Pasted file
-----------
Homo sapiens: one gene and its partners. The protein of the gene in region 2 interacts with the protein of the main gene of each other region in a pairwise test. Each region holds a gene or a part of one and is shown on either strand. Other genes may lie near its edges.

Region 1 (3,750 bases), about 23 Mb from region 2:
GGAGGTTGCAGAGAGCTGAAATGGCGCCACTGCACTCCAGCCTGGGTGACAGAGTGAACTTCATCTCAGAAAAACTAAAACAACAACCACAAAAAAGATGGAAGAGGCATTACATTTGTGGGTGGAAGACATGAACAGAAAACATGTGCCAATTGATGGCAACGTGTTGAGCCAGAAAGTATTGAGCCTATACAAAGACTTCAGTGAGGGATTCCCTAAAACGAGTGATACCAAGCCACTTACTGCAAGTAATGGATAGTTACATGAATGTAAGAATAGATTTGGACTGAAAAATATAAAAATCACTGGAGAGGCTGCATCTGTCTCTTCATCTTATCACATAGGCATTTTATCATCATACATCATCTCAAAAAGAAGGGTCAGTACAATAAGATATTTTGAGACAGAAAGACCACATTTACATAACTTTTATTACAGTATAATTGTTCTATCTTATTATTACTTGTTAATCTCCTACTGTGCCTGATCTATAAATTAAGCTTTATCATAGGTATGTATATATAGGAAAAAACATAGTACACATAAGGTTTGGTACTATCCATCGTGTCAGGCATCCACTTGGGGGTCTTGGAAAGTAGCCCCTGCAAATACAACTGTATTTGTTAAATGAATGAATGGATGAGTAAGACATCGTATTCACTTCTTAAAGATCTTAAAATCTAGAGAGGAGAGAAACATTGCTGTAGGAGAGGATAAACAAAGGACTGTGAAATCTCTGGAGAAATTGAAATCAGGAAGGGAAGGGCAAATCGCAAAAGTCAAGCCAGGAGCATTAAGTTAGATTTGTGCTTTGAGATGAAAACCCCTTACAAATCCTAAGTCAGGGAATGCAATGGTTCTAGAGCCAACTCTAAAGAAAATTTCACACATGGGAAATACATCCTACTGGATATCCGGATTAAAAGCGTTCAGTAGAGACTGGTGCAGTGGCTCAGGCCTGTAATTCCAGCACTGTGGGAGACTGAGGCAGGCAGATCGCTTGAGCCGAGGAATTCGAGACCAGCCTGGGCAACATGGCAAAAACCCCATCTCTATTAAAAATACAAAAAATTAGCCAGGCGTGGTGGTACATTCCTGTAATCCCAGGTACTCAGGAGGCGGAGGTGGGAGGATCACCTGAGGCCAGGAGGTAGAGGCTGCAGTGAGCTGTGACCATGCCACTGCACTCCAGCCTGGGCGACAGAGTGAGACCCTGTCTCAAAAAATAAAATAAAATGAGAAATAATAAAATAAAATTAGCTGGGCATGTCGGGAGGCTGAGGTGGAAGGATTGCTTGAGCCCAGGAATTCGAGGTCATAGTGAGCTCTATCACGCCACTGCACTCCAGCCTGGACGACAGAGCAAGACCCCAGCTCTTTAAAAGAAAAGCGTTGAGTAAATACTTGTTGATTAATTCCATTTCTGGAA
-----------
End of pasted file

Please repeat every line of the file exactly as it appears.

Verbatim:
Homo sapiens: one gene and its partners. The protein of the gene in region 2 interacts with the protein of the main gene of each other region in a pairwise test. Each region holds a gene or a part of one and is shown on either strand. Other genes may lie near its edges.

Region 1 (3,750 bases), about 23 Mb from region 2:
GGAGGTTGCAGAGAGCTGAAATGGCGCCACTGCACTCCAGCCTGGGTGACAGAGTGAACTTCATCTCAGAAAAACTAAAACAACAACCACAAAAAAGATGGAAGAGGCATTACATTTGTGGGTGGAAGACATGAACAGAAAACATGTGCCAATTGATGGCAACGTGTTGAGCCAGAAAGTATTGAGCCTATACAAAGACTTCAGTGAGGGATTCCCTAAAACGAGTGATACCAAGCCACTTACTGCAAGTAATGGATAGTTACATGAATGTAAGAATAGATTTGGACTGAAAAATATAAAAATCACTGGAGAGGCTGCATCTGTCTCTTCATCTTATCACATAGGCATTTTATCATCATACATCATCTCAAAAAGAAGGGTCAGTACAATAAGATATTTTGAGACAGAAAGACCACATTTACATAACTTTTATTACAGTATAATTGTTCTATCTTATTATTACTTGTTAATCTCCTACTGTGCCTGATCTATAAATTAAGCTTTATCATAGGTATGTATATATAGGAAAAAACATAGTACACATAAGGTTTGGTACTATCCATCGTGTCAGGCATCCACTTGGGGGTCTTGGAAAGTAGCCCCTGCAAATACAACTGTATTTGTTAAATGAATGAATGGATGAGTAAGACATCGTATTCACTTCTTAAAGATCTTAAAATCTAGAGAGGAGAGAAACATTGCTGTAGGAGAGGATAAACAAAGGACTGTGAAATCTCTGGAGAAATTGAAATCAGGAAGGGAAGGGCAAATCGCAAAAGTCAAGCCAGGAGCATTAAGTTAGATTTGTGCTTTGAGATGAAAACCCCTTACAAATCCTAAGTCAGGGAATGCAATGGTTCTAGAGCCAACTCTAAAGAAAATTTCACACATGGGAAATACATCCTACTGGATATCCGGATTAAAAGCGTTCAGTAGAGACTGGTGCAGTGGCTCAGGCCTGTAATTCCAGCACTGTGGGAGACTGAGGCAGGCAGATCGCTTGAGCCGAGGAATTCGAGACCAGCCTGGGCAACATGGCAAAAACCCCATCTCTATTAAAAATACAAAAAATTAGCCAGGCGTGGTGGTACATTCCTGTAATCCCAGGTACTCAGGAGGCGGAGGTGGGAGGATCACCTGAGGCCAGGAGGTAGAGGCTGCAGTGAGCTGTGACCATGCCACTGCACTCCAGCCTGGGCGACAGAGTGAGACCCTGTCTCAAAAAATAAAATAAAATGAGAAATAATAAAATAAAATTAGCTGGGCATGTCGGGAGGCTGAGGTGGAAGGATTGCTTGAGCCCAGGAATTCGAGGTCATAGTGAGCTCTATCACGCCACTGCACTCCAGCCTGGACGACAGAGCAAGACCCCAGCTCTTTAAAAGAAAAGCGTTGAGTAAATACTTGTTGATTAATTCCATTTCTGGAA